Leonard Norman Cohen 21 September 1934 – 10 November 2016
I was introduced to the music of Leonard Cohen by Simon Doherty in 1994. Initially I bought Leonard Cohen’s Greatest Hits because I wanted Simon to admire me, but within a couple of years I had formed my own relationship with Cohen. His is not a polished voice, no dulcet tones here. He is perhaps more poet than singer, like Dylan, one of those 1960s renaissance men who wrote prose, poetry, and songs. But by this century he had transcended such definitions, a genuine Holy Fool who measured each word carefully and as such seemed replete with wisdom and love.
He was old by the time of my introduction, so I never expected to see him in concert. Then in 2008, in a funny way thanks to a manager who defrauded him of much of his wealth, he announced a world tour at the age of 73. In summer of 2009, he came to Aotearoa New Zealand, to the Aotea Centre in Auckland. My wife was heavily pregnant with our our third child, so going a few hours away from Tauranga seemed somewhat risky at the time, but go I did with her blessing.
There is a lovely concept of Thin Places, which describes places and experiences where the spaces between us and divinity are stretched thin and we sense that if we just reached a bit further we would be beyond this physical matter we are confined to. Marae are thin places, cathedrals are often thin places. I am drawn to the idea, the search for something greater. Aotea Centre on 22 January 2009 was just such a place, a thin place, less concert and more worship. Contact with what we can be, not what we are. We all reached, encouraged by this dapper, small, humble, self-deprecating man.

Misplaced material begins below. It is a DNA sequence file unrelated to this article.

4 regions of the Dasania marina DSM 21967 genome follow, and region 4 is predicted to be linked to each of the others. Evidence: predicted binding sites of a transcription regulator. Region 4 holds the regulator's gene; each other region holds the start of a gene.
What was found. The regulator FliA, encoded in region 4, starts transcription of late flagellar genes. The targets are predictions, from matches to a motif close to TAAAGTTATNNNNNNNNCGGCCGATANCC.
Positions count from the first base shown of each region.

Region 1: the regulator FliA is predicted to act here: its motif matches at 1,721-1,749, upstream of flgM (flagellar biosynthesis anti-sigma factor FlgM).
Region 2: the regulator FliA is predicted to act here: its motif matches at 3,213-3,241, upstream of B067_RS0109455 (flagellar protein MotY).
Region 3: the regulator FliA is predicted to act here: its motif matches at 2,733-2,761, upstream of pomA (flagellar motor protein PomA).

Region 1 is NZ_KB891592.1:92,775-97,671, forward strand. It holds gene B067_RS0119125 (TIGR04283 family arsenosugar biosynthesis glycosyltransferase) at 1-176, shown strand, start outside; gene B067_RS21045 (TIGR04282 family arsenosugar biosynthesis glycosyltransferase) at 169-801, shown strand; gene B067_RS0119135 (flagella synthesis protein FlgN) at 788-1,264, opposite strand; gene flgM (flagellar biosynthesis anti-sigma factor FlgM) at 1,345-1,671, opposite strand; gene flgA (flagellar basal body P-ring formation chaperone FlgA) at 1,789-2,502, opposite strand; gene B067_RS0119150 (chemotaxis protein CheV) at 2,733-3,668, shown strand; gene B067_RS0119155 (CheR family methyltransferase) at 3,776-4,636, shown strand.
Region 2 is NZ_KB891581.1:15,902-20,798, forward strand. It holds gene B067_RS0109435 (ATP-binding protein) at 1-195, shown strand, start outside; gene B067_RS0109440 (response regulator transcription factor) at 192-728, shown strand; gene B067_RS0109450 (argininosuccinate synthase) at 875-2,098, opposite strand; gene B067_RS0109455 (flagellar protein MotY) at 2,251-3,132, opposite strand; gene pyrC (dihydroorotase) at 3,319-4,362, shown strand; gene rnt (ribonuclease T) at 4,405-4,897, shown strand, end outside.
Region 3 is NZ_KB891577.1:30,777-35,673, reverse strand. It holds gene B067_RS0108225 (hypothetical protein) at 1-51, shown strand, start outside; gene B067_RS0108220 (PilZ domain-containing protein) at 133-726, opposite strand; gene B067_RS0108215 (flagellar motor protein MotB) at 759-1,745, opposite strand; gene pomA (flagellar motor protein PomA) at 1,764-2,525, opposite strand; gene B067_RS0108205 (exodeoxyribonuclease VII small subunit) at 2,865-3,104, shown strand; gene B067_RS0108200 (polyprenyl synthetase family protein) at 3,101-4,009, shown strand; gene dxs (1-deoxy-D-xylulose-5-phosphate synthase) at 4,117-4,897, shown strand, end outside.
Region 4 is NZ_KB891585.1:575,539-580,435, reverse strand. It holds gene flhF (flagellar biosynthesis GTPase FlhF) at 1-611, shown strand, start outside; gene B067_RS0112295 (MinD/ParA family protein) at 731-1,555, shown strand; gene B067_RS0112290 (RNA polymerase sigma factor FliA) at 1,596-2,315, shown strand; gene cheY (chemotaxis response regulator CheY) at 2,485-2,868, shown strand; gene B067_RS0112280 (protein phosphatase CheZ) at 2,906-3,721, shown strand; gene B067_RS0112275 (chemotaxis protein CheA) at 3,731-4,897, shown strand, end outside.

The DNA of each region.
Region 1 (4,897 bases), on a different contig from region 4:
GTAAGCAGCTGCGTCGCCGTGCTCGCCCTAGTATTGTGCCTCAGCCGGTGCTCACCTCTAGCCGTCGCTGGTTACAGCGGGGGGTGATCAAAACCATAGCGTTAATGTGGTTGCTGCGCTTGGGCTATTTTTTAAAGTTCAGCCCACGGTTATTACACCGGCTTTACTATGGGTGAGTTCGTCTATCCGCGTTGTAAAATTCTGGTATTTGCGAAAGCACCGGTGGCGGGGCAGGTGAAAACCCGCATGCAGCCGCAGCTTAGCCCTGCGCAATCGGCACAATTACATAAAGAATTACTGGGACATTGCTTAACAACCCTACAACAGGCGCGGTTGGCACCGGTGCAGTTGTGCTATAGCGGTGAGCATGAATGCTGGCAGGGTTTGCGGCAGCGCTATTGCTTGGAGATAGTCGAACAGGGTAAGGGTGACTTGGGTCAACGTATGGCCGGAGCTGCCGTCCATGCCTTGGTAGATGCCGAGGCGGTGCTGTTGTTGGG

Many you will have been to concerts where you eke out 90 minutes with the band you have come to see. Leonard Cohen was on stage for over three hours that evening, his energy, interest and love for us seeming unbound from his 74 year old frame. His poetry, his reflections, his kind jokes were a profound window into his soul, and into a person we all wanted to emulate. Often people will comment that Cohen’s music is grim and dark. Yet that is not my experience; his music has been the brightest star of joy and love in my playlists. Love, love, love.
I was sad to hear of David Bowie and Prince’s passing. They held some significance to me as remarkable artists. But it is only today that my heart has been torn out of me. I’m not much for tears, but I’m writing this through a veil of grief. Leonard Cohen has been with me through depression and anxiety, through new love, through love I had to work for, through the birth of my children, through the failures of my parenting, through the fear of not being enough, through the quiet times, through the noise. I will miss you Mr Cohen. I hope you prepare a way for all of us, waiting with God in that Tower of Song.
“I don’t mean to suggest that I loved you the best,
I can’t keep track of each fallen robin.
I remember you well…
that’s all, I don’t even think of you that often.”
Moe mai rā. Moe mai rā. Haere atu rā.
[And yes, my blog is named for his song]